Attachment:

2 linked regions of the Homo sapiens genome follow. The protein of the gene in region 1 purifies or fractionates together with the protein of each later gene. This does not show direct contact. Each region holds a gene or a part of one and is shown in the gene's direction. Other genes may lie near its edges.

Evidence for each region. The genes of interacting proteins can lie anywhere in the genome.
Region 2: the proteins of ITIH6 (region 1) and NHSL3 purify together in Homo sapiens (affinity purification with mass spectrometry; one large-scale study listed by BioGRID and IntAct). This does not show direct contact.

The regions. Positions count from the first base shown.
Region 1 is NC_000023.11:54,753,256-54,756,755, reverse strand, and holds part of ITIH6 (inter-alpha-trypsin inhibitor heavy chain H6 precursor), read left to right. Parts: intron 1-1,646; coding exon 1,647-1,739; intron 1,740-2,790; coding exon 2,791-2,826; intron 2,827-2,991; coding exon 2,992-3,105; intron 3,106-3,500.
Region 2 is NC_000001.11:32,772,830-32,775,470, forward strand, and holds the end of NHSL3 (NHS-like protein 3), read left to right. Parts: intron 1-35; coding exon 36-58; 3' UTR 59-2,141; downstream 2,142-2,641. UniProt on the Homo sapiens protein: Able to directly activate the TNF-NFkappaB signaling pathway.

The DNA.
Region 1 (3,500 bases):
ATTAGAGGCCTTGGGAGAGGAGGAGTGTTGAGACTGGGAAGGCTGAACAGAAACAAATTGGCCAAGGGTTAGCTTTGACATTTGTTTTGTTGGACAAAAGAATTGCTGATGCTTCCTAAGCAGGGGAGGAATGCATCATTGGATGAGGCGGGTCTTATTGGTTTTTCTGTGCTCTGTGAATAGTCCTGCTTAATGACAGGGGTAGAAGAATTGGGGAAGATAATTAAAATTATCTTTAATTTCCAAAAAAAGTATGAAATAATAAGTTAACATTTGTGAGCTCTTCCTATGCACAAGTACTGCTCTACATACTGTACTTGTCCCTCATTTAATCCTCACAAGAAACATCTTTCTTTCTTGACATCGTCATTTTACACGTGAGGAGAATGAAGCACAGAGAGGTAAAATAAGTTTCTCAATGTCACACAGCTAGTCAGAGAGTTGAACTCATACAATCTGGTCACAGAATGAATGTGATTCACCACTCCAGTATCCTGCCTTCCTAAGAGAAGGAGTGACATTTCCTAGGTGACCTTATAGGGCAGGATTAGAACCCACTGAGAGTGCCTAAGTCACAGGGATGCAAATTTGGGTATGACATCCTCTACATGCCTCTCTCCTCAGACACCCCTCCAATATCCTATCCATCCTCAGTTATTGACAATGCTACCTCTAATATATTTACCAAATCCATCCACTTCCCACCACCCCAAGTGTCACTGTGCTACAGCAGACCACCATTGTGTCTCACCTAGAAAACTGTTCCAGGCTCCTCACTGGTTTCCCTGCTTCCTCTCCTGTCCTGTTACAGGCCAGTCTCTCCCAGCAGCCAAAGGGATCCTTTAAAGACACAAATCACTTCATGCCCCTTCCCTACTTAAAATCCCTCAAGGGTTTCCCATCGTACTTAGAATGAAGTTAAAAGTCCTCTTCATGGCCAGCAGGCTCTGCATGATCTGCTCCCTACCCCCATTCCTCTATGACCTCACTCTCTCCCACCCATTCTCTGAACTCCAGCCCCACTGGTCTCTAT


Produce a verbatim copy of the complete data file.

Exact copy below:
2 linked regions of the Homo sapiens genome follow. The protein of the gene in region 1 purifies or fractionates together with the protein of each later gene. This does not show direct contact. Each region holds a gene or a part of one and is shown in the gene's direction. Other genes may lie near its edges.

Evidence for each region. The genes of interacting proteins can lie anywhere in the genome.
Region 2: the proteins of ITIH6 (region 1) and NHSL3 purify together in Homo sapiens (affinity purification with mass spectrometry; one large-scale study listed by BioGRID and IntAct). This does not show direct contact.

The regions. Positions count from the first base shown.
Region 1 is NC_000023.11:54,753,256-54,756,755, reverse strand, and holds part of ITIH6 (inter-alpha-trypsin inhibitor heavy chain H6 precursor), read left to right. Parts: intron 1-1,646; coding exon 1,647-1,739; intron 1,740-2,790; coding exon 2,791-2,826; intron 2,827-2,991; coding exon 2,992-3,105; intron 3,106-3,500.
Region 2 is NC_000001.11:32,772,830-32,775,470, forward strand, and holds the end of NHSL3 (NHS-like protein 3), read left to right. Parts: intron 1-35; coding exon 36-58; 3' UTR 59-2,141; downstream 2,142-2,641. UniProt on the Homo sapiens protein: Able to directly activate the TNF-NFkappaB signaling pathway.

The DNA.
Region 1 (3,500 bases):
ATTAGAGGCCTTGGGAGAGGAGGAGTGTTGAGACTGGGAAGGCTGAACAGAAACAAATTGGCCAAGGGTTAGCTTTGACATTTGTTTTGTTGGACAAAAGAATTGCTGATGCTTCCTAAGCAGGGGAGGAATGCATCATTGGATGAGGCGGGTCTTATTGGTTTTTCTGTGCTCTGTGAATAGTCCTGCTTAATGACAGGGGTAGAAGAATTGGGGAAGATAATTAAAATTATCTTTAATTTCCAAAAAAAGTATGAAATAATAAGTTAACATTTGTGAGCTCTTCCTATGCACAAGTACTGCTCTACATACTGTACTTGTCCCTCATTTAATCCTCACAAGAAACATCTTTCTTTCTTGACATCGTCATTTTACACGTGAGGAGAATGAAGCACAGAGAGGTAAAATAAGTTTCTCAATGTCACACAGCTAGTCAGAGAGTTGAACTCATACAATCTGGTCACAGAATGAATGTGATTCACCACTCCAGTATCCTGCCTTCCTAAGAGAAGGAGTGACATTTCCTAGGTGACCTTATAGGGCAGGATTAGAACCCACTGAGAGTGCCTAAGTCACAGGGATGCAAATTTGGGTATGACATCCTCTACATGCCTCTCTCCTCAGACACCCCTCCAATATCCTATCCATCCTCAGTTATTGACAATGCTACCTCTAATATATTTACCAAATCCATCCACTTCCCACCACCCCAAGTGTCACTGTGCTACAGCAGACCACCATTGTGTCTCACCTAGAAAACTGTTCCAGGCTCCTCACTGGTTTCCCTGCTTCCTCTCCTGTCCTGTTACAGGCCAGTCTCTCCCAGCAGCCAAAGGGATCCTTTAAAGACACAAATCACTTCATGCCCCTTCCCTACTTAAAATCCCTCAAGGGTTTCCCATCGTACTTAGAATGAAGTTAAAAGTCCTCTTCATGGCCAGCAGGCTCTGCATGATCTGCTCCCTACCCCCATTCCTCTATGACCTCACTCTCTCCCACCCATTCTCTGAACTCCAGCCCCACTGGTCTCTAT